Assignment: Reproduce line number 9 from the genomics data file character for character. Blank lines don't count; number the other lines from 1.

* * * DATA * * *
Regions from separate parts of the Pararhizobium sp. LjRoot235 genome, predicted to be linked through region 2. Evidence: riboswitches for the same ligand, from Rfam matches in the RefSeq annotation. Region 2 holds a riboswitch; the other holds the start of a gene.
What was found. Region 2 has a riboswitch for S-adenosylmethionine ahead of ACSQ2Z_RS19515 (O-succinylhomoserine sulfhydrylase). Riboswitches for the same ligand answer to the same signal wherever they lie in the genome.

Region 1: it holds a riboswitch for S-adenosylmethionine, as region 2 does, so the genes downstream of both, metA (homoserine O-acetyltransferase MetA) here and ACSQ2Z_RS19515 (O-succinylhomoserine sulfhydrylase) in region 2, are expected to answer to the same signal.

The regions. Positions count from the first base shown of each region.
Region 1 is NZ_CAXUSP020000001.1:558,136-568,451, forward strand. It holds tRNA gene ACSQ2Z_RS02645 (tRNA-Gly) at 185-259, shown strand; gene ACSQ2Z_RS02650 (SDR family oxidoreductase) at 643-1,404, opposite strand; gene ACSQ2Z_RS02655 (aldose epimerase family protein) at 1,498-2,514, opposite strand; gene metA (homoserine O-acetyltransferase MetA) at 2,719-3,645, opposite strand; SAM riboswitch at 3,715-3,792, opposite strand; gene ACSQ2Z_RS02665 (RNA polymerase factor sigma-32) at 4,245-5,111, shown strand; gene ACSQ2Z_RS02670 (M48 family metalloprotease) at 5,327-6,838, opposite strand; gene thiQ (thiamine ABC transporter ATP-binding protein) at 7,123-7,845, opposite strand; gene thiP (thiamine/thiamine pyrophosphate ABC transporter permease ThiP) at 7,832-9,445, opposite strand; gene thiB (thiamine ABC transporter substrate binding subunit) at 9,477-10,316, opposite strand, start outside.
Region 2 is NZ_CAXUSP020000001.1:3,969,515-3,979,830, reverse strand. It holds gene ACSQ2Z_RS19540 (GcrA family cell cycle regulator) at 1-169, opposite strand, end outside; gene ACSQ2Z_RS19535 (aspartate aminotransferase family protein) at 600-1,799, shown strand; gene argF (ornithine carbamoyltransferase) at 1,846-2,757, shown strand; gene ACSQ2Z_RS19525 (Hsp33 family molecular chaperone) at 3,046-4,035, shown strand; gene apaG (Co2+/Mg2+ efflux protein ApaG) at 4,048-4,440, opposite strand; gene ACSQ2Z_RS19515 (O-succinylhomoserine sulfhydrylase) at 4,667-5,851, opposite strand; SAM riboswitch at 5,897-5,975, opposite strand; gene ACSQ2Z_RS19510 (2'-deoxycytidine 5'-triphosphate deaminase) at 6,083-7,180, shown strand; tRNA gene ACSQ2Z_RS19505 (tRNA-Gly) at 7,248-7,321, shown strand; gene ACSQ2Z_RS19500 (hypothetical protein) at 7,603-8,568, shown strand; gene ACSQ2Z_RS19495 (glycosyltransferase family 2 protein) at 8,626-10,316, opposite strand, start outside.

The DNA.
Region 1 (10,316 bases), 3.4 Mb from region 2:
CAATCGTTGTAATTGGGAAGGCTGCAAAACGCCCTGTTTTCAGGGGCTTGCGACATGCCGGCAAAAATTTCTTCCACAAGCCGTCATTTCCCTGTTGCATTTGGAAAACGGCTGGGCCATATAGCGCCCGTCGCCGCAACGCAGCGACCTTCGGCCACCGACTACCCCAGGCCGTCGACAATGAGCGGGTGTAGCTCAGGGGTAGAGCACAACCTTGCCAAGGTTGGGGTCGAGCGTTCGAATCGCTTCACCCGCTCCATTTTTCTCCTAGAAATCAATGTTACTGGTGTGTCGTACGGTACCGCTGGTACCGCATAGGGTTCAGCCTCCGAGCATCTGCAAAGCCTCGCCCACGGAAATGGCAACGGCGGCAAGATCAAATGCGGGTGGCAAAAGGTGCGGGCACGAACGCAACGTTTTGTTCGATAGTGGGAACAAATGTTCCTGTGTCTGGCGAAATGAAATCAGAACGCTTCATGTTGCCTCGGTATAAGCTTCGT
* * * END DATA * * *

CAATCGTTGTAATTGGGAAGGCTGCAAAACGCCCTGTTTTCAGGGGCTTGCGACATGCCGGCAAAAATTTCTTCCACAAGCCGTCATTTCCCTGTTGCATTTGGAAAACGGCTGGGCCATATAGCGCCCGTCGCCGCAACGCAGCGACCTTCGGCCACCGACTACCCCAGGCCGTCGACAATGAGCGGGTGTAGCTCAGGGGTAGAGCACAACCTTGCCAAGGTTGGGGTCGAGCGTTCGAATCGCTTCACCCGCTCCATTTTTCTCCTAGAAATCAATGTTACTGGTGTGTCGTACGGTACCGCTGGTACCGCATAGGGTTCAGCCTCCGAGCATCTGCAAAGCCTCGCCCACGGAAATGGCAACGGCGGCAAGATCAAATGCGGGTGGCAAAAGGTGCGGGCACGAACGCAACGTTTTGTTCGATAGTGGGAACAAATGTTCCTGTGTCTGGCGAAATGAAATCAGAACGCTTCATGTTGCCTCGGTATAAGCTTCGT